Friday, September 3, 2010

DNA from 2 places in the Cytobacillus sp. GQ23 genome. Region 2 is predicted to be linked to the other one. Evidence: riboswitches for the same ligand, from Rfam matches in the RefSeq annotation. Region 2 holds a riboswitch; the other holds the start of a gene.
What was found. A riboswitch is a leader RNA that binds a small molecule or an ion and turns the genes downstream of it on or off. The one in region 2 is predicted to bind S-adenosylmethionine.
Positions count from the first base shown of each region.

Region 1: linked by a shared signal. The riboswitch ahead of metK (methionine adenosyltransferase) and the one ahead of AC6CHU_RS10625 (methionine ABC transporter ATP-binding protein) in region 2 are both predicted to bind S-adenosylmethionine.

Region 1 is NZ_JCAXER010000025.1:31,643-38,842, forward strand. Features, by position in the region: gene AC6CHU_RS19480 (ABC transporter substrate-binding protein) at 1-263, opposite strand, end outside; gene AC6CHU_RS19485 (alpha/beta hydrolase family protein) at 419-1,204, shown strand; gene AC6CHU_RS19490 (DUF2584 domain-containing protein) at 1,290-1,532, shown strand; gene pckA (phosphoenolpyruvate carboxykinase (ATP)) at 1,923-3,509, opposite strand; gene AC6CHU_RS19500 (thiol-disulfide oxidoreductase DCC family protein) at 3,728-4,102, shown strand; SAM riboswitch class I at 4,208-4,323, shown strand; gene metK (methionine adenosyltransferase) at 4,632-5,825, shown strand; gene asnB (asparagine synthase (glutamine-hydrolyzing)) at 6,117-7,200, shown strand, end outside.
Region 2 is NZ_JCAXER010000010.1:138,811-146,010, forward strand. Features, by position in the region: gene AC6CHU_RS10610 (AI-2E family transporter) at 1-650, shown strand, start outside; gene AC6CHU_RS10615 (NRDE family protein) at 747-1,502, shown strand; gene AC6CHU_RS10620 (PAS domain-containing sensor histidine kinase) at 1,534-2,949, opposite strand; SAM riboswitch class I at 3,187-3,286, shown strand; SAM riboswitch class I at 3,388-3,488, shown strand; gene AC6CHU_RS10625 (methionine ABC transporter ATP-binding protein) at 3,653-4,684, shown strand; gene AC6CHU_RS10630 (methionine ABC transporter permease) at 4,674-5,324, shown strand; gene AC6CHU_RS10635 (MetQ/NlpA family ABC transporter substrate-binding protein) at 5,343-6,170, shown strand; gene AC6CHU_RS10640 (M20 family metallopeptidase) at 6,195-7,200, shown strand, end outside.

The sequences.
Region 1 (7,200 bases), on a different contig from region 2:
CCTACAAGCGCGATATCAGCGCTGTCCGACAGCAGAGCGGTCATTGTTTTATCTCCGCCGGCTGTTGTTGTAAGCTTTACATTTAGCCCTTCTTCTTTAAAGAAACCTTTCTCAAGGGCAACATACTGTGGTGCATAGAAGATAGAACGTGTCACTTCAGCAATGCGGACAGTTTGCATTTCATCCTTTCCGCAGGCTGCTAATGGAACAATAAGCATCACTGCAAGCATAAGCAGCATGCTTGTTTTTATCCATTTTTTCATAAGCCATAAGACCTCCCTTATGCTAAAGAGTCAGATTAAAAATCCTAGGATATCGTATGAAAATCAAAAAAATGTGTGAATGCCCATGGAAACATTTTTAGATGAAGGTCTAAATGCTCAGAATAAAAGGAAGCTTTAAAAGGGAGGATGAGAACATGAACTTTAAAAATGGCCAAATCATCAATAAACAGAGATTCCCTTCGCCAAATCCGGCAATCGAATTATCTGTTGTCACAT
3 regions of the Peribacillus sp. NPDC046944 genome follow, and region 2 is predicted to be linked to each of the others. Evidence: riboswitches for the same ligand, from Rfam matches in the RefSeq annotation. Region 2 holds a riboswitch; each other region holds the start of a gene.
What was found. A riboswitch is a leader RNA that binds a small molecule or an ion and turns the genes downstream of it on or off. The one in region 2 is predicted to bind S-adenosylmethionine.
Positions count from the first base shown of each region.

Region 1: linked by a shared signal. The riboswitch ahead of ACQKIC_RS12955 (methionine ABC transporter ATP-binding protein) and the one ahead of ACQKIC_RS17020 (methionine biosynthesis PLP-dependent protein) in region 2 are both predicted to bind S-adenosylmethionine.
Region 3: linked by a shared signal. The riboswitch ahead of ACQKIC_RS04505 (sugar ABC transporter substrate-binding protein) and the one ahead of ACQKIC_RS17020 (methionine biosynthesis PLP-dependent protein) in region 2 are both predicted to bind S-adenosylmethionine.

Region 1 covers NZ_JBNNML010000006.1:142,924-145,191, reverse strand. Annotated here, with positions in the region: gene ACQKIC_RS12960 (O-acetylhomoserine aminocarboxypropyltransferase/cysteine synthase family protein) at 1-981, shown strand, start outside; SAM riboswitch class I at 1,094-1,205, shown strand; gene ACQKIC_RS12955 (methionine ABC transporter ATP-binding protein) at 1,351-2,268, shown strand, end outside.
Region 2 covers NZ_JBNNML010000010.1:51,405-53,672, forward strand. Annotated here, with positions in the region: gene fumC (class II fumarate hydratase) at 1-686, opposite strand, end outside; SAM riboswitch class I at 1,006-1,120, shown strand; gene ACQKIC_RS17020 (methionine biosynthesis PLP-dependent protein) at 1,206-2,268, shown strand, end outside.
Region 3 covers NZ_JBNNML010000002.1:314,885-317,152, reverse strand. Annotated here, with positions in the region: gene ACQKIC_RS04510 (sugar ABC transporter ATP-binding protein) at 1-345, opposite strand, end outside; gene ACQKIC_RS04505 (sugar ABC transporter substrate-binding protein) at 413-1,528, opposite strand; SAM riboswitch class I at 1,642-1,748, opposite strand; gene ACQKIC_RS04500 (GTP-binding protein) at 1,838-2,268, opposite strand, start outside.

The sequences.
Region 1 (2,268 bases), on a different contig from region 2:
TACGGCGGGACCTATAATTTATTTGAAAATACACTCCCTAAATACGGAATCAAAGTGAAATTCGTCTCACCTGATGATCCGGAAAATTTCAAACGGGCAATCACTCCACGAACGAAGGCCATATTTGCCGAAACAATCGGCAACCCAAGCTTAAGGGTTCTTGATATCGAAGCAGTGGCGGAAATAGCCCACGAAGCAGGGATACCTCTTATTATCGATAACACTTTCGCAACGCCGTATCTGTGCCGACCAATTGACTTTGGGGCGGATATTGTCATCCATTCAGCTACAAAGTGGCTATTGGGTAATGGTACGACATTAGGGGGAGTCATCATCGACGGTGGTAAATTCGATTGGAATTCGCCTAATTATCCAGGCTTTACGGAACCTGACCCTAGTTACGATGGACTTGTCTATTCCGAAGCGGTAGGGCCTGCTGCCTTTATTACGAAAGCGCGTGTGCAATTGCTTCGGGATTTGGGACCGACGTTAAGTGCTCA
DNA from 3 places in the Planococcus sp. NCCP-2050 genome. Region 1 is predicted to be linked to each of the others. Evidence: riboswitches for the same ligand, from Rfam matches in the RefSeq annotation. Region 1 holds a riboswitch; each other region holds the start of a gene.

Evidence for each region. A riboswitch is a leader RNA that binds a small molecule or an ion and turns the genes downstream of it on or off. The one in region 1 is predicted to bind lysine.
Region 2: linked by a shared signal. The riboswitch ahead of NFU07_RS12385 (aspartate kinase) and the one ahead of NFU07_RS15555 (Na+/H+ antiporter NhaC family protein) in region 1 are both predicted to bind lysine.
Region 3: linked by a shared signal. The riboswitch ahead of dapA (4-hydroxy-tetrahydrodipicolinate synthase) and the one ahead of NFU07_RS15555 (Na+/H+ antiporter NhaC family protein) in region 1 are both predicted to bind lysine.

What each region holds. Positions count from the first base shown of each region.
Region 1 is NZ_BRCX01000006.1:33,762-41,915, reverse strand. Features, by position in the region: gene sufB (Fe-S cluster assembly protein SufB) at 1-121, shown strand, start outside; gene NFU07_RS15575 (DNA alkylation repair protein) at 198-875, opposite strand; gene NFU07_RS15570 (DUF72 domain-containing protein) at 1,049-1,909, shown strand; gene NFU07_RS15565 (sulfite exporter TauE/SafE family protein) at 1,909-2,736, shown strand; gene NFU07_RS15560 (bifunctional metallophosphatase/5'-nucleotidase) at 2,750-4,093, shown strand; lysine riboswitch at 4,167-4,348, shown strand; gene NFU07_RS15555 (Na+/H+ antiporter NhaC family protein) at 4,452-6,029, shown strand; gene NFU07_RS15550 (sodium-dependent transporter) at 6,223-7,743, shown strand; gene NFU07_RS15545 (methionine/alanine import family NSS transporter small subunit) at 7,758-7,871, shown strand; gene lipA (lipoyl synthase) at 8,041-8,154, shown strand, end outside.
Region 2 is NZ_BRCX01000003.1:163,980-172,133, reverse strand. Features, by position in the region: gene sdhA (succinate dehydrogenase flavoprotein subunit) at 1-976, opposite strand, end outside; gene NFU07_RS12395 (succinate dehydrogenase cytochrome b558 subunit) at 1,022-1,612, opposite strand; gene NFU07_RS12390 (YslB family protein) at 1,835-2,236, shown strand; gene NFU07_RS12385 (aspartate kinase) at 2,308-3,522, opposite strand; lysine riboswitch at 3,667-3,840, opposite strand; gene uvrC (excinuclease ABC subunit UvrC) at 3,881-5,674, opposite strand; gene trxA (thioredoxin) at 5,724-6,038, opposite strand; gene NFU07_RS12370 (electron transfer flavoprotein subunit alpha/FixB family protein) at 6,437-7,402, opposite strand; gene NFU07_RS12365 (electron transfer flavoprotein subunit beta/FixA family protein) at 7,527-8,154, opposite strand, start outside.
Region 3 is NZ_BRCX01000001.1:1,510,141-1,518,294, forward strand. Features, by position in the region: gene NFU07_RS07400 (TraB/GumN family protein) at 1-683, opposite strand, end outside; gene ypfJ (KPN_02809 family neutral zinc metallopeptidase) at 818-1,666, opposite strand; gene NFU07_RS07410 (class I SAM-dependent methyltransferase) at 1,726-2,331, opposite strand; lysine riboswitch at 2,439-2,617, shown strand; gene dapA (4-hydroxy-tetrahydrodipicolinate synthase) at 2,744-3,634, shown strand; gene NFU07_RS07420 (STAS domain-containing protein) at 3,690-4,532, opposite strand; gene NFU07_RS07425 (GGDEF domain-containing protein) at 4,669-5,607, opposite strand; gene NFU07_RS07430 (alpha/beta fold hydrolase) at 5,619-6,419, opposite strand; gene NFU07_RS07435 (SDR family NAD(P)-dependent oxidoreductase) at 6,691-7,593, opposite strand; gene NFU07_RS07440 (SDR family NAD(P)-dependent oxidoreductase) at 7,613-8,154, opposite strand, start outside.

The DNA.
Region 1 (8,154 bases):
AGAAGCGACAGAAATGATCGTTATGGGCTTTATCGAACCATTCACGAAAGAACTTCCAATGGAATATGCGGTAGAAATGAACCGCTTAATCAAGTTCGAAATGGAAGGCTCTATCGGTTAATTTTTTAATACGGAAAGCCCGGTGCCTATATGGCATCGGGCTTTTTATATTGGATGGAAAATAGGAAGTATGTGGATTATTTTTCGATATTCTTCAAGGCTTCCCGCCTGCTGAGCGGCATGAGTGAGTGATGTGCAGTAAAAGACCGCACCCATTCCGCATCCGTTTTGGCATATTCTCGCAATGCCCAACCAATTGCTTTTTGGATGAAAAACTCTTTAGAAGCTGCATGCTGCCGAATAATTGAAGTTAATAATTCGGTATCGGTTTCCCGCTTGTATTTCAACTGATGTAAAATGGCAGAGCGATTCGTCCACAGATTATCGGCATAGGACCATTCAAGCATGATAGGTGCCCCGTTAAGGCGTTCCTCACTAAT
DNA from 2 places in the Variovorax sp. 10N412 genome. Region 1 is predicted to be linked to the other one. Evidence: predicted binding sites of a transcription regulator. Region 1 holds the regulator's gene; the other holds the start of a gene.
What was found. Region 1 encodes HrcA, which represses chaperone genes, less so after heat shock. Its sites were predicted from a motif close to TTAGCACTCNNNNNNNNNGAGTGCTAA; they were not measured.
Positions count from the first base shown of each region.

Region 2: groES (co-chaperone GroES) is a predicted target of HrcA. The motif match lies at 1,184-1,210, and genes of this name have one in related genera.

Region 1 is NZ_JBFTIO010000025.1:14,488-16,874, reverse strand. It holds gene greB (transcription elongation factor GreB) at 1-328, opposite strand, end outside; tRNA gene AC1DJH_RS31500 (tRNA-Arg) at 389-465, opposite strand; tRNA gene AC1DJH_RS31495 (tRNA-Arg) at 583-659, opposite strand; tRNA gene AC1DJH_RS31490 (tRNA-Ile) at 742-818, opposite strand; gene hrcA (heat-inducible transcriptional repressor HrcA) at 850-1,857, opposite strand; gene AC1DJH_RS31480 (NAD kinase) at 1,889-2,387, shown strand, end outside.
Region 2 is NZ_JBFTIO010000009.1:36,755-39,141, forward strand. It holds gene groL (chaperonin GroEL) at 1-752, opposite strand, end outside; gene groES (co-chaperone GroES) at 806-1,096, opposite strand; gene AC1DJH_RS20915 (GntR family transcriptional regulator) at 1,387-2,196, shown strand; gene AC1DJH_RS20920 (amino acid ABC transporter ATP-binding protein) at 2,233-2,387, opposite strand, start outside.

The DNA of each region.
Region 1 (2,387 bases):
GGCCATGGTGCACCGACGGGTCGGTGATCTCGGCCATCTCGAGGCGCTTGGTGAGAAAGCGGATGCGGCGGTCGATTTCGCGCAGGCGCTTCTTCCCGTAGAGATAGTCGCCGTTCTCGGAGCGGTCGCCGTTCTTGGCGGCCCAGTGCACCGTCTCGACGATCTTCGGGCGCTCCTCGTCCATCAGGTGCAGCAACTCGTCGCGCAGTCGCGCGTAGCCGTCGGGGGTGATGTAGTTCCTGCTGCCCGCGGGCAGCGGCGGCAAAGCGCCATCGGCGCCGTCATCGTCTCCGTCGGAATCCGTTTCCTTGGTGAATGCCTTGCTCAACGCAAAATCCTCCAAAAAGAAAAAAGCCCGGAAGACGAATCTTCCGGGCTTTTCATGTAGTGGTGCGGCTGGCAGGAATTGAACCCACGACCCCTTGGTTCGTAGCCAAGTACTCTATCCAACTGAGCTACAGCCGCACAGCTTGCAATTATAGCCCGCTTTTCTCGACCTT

La Rentrée (translation: our vacation is over)